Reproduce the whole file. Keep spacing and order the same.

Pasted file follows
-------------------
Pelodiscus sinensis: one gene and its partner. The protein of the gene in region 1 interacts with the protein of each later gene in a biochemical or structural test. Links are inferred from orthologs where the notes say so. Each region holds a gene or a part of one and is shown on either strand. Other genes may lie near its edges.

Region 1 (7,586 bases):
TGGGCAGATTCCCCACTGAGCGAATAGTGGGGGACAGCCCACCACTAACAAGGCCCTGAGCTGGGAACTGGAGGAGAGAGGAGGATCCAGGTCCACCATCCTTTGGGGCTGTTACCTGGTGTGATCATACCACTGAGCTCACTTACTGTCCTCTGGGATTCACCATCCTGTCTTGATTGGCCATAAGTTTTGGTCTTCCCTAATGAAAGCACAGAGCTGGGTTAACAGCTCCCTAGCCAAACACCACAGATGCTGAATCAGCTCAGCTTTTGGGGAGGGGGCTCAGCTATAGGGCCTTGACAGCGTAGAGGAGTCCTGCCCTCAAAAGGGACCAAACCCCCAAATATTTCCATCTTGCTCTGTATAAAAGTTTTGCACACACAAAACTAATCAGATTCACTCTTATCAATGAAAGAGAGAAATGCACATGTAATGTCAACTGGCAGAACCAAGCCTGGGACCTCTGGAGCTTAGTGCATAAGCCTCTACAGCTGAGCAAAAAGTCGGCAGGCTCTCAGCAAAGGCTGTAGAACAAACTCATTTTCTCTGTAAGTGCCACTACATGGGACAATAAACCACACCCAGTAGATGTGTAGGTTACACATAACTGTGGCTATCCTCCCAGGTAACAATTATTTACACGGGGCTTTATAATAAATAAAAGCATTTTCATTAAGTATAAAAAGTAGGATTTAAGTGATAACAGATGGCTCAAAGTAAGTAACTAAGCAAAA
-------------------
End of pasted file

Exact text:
Pelodiscus sinensis: one gene and its partner. The protein of the gene in region 1 interacts with the protein of each later gene in a biochemical or structural test. Links are inferred from orthologs where the notes say so. Each region holds a gene or a part of one and is shown on either strand. Other genes may lie near its edges.

Region 1 (7,586 bases):
TGGGCAGATTCCCCACTGAGCGAATAGTGGGGGACAGCCCACCACTAACAAGGCCCTGAGCTGGGAACTGGAGGAGAGAGGAGGATCCAGGTCCACCATCCTTTGGGGCTGTTACCTGGTGTGATCATACCACTGAGCTCACTTACTGTCCTCTGGGATTCACCATCCTGTCTTGATTGGCCATAAGTTTTGGTCTTCCCTAATGAAAGCACAGAGCTGGGTTAACAGCTCCCTAGCCAAACACCACAGATGCTGAATCAGCTCAGCTTTTGGGGAGGGGGCTCAGCTATAGGGCCTTGACAGCGTAGAGGAGTCCTGCCCTCAAAAGGGACCAAACCCCCAAATATTTCCATCTTGCTCTGTATAAAAGTTTTGCACACACAAAACTAATCAGATTCACTCTTATCAATGAAAGAGAGAAATGCACATGTAATGTCAACTGGCAGAACCAAGCCTGGGACCTCTGGAGCTTAGTGCATAAGCCTCTACAGCTGAGCAAAAAGTCGGCAGGCTCTCAGCAAAGGCTGTAGAACAAACTCATTTTCTCTGTAAGTGCCACTACATGGGACAATAAACCACACCCAGTAGATGTGTAGGTTACACATAACTGTGGCTATCCTCCCAGGTAACAATTATTTACACGGGGCTTTATAATAAATAAAAGCATTTTCATTAAGTATAAAAAGTAGGATTTAAGTGATAACAGATGGCTCAAAGTAAGTAACTAAGCAAAA